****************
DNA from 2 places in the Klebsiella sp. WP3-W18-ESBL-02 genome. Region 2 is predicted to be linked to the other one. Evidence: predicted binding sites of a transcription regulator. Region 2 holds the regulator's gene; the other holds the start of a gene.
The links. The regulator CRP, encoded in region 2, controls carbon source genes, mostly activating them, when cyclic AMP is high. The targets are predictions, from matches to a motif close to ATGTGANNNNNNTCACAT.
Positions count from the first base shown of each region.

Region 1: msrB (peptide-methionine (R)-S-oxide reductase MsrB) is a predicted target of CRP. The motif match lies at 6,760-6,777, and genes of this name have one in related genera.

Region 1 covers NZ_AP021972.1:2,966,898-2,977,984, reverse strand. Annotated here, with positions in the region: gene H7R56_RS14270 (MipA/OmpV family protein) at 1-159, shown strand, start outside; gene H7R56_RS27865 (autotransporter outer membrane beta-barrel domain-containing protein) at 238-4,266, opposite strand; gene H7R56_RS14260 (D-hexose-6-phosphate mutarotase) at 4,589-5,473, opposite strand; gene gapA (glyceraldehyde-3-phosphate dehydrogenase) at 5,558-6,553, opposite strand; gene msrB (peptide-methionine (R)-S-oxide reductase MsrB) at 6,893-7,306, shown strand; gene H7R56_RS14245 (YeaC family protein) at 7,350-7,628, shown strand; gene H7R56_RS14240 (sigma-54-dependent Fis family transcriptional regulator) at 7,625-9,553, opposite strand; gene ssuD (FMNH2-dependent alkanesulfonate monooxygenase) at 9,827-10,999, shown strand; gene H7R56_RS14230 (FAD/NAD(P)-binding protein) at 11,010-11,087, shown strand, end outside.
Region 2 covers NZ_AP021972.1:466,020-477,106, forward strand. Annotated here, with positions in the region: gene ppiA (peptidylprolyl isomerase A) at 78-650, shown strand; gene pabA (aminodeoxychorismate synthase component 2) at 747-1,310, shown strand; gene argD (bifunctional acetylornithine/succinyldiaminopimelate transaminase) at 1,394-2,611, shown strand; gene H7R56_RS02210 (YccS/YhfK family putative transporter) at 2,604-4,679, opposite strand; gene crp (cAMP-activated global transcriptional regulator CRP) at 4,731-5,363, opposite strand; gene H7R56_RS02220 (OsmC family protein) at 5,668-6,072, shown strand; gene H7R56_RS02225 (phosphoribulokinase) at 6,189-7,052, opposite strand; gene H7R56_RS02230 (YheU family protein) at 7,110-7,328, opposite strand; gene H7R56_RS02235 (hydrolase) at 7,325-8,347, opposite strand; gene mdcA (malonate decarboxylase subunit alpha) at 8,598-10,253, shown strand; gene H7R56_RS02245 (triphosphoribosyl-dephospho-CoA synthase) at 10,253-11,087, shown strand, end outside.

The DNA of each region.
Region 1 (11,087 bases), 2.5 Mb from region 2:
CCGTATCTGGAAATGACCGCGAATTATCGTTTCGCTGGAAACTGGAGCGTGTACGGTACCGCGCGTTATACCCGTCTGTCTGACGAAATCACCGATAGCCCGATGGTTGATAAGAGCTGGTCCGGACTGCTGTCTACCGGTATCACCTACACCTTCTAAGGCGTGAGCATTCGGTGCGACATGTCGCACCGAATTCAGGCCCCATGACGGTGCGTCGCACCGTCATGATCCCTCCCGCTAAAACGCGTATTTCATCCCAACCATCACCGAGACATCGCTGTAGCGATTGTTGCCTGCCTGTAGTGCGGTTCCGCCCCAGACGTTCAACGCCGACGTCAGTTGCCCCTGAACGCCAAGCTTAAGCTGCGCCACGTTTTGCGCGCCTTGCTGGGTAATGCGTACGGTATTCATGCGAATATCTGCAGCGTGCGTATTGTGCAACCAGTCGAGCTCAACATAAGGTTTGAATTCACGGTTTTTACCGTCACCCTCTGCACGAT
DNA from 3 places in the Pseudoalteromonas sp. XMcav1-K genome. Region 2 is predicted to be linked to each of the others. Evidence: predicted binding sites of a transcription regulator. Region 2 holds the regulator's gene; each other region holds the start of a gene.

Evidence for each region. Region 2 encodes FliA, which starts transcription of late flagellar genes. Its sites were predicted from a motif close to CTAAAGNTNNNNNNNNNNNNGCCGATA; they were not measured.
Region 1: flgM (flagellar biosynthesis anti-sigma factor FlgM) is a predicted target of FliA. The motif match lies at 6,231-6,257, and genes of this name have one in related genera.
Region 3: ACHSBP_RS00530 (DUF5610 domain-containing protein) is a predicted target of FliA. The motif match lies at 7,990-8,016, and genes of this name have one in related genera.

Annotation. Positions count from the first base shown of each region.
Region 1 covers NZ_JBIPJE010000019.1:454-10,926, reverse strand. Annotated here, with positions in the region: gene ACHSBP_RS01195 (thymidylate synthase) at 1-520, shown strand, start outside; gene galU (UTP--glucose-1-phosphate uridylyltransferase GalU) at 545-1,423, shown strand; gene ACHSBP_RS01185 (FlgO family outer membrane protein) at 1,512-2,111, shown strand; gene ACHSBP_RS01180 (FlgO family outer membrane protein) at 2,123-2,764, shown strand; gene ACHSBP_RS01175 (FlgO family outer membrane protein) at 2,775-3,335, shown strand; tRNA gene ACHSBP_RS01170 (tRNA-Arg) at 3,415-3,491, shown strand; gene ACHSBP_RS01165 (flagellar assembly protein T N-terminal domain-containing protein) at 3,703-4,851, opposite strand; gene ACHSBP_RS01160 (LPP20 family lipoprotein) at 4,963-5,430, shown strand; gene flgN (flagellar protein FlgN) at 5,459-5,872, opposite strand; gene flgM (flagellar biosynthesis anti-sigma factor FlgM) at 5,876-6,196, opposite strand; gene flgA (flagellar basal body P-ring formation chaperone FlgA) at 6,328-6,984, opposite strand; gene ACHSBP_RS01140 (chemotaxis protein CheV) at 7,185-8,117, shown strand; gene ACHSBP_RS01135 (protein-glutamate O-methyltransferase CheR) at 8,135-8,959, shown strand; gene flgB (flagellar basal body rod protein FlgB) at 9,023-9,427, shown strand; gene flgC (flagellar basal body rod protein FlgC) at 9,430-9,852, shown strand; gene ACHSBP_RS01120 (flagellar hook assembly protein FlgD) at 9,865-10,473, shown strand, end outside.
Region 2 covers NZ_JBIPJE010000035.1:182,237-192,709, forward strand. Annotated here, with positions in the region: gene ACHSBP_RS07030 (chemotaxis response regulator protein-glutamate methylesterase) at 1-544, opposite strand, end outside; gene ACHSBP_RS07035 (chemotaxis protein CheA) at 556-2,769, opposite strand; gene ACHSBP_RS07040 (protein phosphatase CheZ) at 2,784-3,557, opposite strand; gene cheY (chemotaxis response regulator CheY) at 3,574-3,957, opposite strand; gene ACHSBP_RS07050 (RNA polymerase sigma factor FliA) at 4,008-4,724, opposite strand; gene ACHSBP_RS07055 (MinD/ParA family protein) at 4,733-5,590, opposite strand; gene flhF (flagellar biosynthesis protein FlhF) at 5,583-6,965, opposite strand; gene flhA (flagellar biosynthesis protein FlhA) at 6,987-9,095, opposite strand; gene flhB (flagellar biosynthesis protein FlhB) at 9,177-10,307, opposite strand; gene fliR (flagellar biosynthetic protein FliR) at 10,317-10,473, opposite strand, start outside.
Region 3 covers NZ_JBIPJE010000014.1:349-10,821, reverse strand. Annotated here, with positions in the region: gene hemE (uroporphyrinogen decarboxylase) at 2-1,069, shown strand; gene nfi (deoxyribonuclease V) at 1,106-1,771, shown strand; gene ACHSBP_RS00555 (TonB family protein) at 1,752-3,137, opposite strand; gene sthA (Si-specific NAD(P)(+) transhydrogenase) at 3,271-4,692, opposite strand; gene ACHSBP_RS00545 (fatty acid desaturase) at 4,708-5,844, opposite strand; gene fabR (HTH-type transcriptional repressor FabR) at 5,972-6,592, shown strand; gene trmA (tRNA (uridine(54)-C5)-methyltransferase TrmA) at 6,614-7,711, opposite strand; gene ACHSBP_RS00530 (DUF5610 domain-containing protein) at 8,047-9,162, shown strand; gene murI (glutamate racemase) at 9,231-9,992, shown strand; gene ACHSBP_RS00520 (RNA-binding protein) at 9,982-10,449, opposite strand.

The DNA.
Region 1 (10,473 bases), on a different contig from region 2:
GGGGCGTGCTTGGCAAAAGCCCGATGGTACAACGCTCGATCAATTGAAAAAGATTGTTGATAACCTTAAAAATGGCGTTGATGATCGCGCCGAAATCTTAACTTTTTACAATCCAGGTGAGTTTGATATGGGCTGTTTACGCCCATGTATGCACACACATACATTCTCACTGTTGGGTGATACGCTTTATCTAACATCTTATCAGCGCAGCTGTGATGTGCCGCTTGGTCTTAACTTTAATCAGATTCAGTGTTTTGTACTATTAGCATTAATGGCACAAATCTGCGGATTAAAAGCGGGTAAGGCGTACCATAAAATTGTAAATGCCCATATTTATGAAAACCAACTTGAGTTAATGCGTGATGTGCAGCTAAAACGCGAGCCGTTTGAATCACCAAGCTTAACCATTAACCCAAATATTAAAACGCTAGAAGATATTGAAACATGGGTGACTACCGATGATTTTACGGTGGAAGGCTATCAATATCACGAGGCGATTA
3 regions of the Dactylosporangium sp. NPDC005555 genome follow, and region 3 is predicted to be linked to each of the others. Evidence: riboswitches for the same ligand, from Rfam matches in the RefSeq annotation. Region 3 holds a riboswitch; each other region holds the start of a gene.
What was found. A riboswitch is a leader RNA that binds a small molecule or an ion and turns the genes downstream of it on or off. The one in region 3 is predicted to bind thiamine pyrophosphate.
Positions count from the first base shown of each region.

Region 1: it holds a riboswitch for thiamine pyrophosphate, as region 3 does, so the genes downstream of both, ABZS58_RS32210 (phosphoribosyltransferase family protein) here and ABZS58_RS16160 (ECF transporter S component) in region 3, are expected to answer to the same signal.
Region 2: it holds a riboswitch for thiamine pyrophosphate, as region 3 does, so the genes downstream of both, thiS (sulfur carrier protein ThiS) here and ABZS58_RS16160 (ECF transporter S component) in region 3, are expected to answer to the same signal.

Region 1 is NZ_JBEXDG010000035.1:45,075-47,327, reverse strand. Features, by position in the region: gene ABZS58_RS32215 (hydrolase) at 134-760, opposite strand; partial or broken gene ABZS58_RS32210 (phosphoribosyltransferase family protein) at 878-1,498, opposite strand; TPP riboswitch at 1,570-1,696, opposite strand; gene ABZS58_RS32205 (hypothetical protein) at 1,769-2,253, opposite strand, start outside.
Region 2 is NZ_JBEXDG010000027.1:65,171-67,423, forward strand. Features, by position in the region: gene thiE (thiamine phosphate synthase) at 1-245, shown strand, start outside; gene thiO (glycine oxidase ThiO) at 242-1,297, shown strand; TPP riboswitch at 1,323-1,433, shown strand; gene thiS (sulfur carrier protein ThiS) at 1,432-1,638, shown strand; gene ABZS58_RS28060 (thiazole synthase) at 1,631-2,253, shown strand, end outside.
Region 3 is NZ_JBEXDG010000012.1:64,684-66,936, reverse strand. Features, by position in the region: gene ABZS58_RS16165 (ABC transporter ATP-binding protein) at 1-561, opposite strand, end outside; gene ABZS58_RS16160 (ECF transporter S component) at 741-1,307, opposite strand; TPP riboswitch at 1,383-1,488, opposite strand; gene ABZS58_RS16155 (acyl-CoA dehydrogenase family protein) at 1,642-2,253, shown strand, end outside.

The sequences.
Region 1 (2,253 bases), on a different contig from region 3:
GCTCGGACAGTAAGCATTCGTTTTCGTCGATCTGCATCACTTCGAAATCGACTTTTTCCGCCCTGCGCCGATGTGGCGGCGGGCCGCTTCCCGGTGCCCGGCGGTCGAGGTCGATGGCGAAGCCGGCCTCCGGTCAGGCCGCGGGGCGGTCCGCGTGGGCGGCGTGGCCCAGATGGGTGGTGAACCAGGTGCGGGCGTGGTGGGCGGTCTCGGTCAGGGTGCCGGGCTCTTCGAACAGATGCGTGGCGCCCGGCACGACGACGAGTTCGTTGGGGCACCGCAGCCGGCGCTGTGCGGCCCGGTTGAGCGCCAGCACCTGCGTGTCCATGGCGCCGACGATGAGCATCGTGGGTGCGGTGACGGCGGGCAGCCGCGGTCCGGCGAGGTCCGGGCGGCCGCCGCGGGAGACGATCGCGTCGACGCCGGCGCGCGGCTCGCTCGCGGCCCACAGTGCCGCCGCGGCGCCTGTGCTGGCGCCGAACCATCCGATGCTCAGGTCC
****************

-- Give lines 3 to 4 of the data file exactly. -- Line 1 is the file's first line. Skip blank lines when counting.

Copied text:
Positions count from the first base shown of each region.

Region 1: msrB (peptide-methionine (R)-S-oxide reductase MsrB) is a predicted target of CRP. The motif match lies at 6,760-6,777, and genes of this name have one in related genera.